In particular, this means that planning and execution work together in near real time, rather than as separate functions. Planning can include trading partners, and is informed by real-time execution data, so that plans are incremental, practical and executable, reflecting current conditions and constraints of all parties, whether freight or production line capacity. Businesses can also adapt and extend modules to suit their business needs, or if necessary, build entirely new modules from scratch. One of the major benefits is that they can be used across the network, by other departments in an organization, or by other companies. This boosts productivity, lowers costs, and makes deploying new functionality on the network much simpler.
- Manual versus Autonomous. Supply chains are traditionally dominated by manual processes, from material handling, to information handling. There can be dozens of transactions even for simple processes like dock door scheduling, that involve numerous back-and-forth communications via email and phone, and manual data entry into multiple systems. This is labor-intensive and increases the risk of errors. The new model utilizes self-service features, artificial intelligence, and intelligent agents to automate many of these tasks. For instance, intelligent agents can monitor demand signals from point-of-sale systems, and autonomously adjust orders based on unexpected demand patterns.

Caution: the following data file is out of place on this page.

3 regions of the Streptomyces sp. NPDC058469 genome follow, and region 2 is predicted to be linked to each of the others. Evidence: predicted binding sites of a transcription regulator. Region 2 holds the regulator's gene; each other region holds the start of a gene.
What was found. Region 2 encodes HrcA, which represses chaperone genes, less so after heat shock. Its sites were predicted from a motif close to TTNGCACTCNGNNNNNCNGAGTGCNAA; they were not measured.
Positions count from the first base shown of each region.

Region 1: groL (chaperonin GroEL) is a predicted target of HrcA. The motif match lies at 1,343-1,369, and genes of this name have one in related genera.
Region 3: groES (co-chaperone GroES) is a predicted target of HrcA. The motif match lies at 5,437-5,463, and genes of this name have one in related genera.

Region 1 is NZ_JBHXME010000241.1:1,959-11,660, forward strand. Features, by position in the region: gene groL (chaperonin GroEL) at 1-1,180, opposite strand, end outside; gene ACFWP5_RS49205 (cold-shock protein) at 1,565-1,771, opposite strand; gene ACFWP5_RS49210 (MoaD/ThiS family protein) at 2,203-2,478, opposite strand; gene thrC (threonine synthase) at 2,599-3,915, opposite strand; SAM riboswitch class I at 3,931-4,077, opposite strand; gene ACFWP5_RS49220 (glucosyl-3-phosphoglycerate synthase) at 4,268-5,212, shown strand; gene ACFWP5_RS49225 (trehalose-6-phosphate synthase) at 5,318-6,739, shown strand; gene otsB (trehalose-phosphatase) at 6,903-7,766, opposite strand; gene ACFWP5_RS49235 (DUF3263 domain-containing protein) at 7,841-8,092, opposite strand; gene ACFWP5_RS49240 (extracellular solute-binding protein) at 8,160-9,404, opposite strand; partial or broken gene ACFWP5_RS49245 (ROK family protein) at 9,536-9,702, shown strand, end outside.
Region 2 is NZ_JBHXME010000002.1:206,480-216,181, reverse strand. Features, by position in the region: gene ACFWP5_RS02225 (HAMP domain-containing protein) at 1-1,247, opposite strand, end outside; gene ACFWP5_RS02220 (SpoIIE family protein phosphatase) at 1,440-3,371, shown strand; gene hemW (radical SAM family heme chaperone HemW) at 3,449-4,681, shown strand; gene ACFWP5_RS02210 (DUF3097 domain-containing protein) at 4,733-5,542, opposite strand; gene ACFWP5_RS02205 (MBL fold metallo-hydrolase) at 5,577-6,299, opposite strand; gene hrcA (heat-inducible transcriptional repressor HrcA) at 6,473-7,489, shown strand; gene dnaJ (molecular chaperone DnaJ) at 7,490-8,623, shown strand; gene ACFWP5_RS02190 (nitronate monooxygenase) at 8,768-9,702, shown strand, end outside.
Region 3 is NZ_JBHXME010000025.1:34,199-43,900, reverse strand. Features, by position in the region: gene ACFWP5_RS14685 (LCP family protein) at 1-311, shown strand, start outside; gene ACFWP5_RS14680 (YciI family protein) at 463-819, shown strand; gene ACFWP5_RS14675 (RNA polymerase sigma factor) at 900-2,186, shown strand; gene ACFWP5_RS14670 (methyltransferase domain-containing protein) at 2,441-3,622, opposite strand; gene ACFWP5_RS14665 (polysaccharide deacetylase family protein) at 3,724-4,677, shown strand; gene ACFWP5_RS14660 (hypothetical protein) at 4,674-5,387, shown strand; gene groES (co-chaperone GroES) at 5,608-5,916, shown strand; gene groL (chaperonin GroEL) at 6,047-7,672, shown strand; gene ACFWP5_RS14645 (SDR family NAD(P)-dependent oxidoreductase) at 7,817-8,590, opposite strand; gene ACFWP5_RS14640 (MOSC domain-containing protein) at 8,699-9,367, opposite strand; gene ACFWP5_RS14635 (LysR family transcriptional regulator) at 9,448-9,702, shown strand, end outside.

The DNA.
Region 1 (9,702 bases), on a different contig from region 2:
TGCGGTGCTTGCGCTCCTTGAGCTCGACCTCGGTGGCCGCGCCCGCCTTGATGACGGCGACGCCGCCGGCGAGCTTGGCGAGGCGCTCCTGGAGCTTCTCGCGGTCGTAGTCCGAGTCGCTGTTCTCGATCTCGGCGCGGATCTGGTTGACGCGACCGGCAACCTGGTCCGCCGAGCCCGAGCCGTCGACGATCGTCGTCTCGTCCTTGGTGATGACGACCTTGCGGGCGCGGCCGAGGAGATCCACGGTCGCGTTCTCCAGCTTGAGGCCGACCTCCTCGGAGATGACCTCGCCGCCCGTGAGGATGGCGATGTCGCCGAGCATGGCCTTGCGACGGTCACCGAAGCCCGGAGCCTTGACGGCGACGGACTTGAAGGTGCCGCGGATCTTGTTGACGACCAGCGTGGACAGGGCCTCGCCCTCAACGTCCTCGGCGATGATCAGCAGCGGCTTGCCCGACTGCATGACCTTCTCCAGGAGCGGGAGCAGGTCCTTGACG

Automation is the key to operating today’s supply chains in real time and at global scale – and AI is the secret sauce. As one supply chain executive from a large office supply company said, “Take the brain out of it. The brain makes mistakes!”
Getting from now to autonomous supply chain management